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An estimated 2.4 million households have difficulties meeting the costs of their water bills.
Customers struggling to pay their water bills are to receive financial help thanks to new ‘social tariffs’, Deputy Prime Minister Nick Clegg will announce from the Rio+20 Conference in Brazil today.
An estimated 2.4 million households have difficulties meeting the costs of their water bills. The move to support struggling families is made possible by new government guidance published today that will pave the way for water companies to introduce the new tariffs, giving them the power to reduce bills for the most vulnerable customers.
Water companies will be asked to select the customers who are most at risk of struggling to pay their bills.
At present, water companies are bound by Ofwat’s licensing conditions leaving them unable to cut bills, fearing that it would contravene the law. The government guidance, which has been developed following a consultation by the Department for Environment, Food and Rural Affairs, will free companies to make the cuts for vulnerable customers.
Speaking from the Rio+20 Summit, Deputy Prime Minister Nick Clegg said:
“We’re clearing the way for water companies to give some much needed help to the millions of people who struggle to pay their water bills. If you’re struggling to make ends meet, not paying for essential utilities isn’t an option but it can mean making tough choices elsewhere - like sacrificing healthy meals for the family or new school books.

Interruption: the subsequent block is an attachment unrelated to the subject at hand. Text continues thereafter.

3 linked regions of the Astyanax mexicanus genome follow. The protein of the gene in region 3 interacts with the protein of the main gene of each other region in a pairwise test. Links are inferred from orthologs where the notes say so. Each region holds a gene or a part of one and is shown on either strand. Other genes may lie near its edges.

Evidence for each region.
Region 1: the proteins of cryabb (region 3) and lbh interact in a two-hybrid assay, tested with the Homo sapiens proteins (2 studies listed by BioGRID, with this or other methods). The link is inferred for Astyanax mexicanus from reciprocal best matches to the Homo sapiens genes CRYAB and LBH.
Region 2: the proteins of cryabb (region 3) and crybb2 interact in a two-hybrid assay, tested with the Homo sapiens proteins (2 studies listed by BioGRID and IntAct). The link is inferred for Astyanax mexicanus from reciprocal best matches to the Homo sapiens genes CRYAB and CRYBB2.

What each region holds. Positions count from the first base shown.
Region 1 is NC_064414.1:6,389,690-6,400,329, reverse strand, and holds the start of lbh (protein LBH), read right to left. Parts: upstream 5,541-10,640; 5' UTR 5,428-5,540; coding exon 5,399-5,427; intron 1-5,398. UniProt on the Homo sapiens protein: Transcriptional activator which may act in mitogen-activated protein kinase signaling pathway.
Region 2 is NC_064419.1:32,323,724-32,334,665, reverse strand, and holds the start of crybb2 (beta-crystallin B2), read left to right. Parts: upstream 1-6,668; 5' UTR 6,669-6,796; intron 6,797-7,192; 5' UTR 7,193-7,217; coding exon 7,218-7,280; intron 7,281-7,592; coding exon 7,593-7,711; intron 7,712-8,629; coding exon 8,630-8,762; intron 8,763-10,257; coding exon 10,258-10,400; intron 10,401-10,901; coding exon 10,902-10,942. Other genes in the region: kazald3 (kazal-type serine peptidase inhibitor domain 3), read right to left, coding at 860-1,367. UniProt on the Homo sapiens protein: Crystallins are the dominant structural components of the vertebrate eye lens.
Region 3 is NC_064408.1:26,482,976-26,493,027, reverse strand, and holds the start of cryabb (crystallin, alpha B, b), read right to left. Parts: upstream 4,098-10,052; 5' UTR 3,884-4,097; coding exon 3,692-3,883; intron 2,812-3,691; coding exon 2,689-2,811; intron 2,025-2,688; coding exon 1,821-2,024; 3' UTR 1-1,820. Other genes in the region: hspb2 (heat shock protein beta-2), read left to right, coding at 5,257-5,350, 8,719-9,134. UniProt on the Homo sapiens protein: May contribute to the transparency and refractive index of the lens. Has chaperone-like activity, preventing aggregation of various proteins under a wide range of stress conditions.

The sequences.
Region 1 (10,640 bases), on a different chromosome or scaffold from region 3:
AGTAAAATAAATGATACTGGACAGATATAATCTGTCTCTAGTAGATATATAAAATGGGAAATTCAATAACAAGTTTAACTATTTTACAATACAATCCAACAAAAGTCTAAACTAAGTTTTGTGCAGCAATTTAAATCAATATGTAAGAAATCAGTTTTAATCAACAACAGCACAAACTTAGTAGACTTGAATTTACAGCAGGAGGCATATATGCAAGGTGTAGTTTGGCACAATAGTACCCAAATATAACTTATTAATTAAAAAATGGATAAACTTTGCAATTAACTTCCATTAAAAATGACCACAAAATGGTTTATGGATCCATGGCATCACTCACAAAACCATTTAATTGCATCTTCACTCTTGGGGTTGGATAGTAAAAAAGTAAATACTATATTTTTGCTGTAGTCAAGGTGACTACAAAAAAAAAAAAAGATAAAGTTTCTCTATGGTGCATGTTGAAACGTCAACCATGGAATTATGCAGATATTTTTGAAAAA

“We’ve already announced tough new measures to see gas and electric bills fall by up to £100 a year. This will see struggling families save more.
“Water companies can now begin to consult their customers on how to ensure the most vulnerable households receive extra support.”
The average water bill in England and Wales is £376 and 11 per cent of households are spending more than five per cent of their disposable income on their bill.
Environment Secretary Caroline Spelman said:
“Many people on low incomes have been struggling to pay their water bills, and these new measures will give them much-needed help.
“Water companies now have the chance to work with their customers to find a solution that works for them - and I hope to see that solution in place as soon as possible.”
Water companies are also expected to support vulnerable customers with advice on how to use water more efficiently, guidance on whether installing a water meter could save them money and referrals to debt and benefits advice.
Further reforms to the water industry will be proposed by the Government later this summer with the publication of a draft Water Bill.
The Flood and Water Management Act 2010 enables water and sewerage companies in England and Wales to include social tariffs in their charges schemes, reducing charges for households who would otherwise have difficulty in paying their bill in full.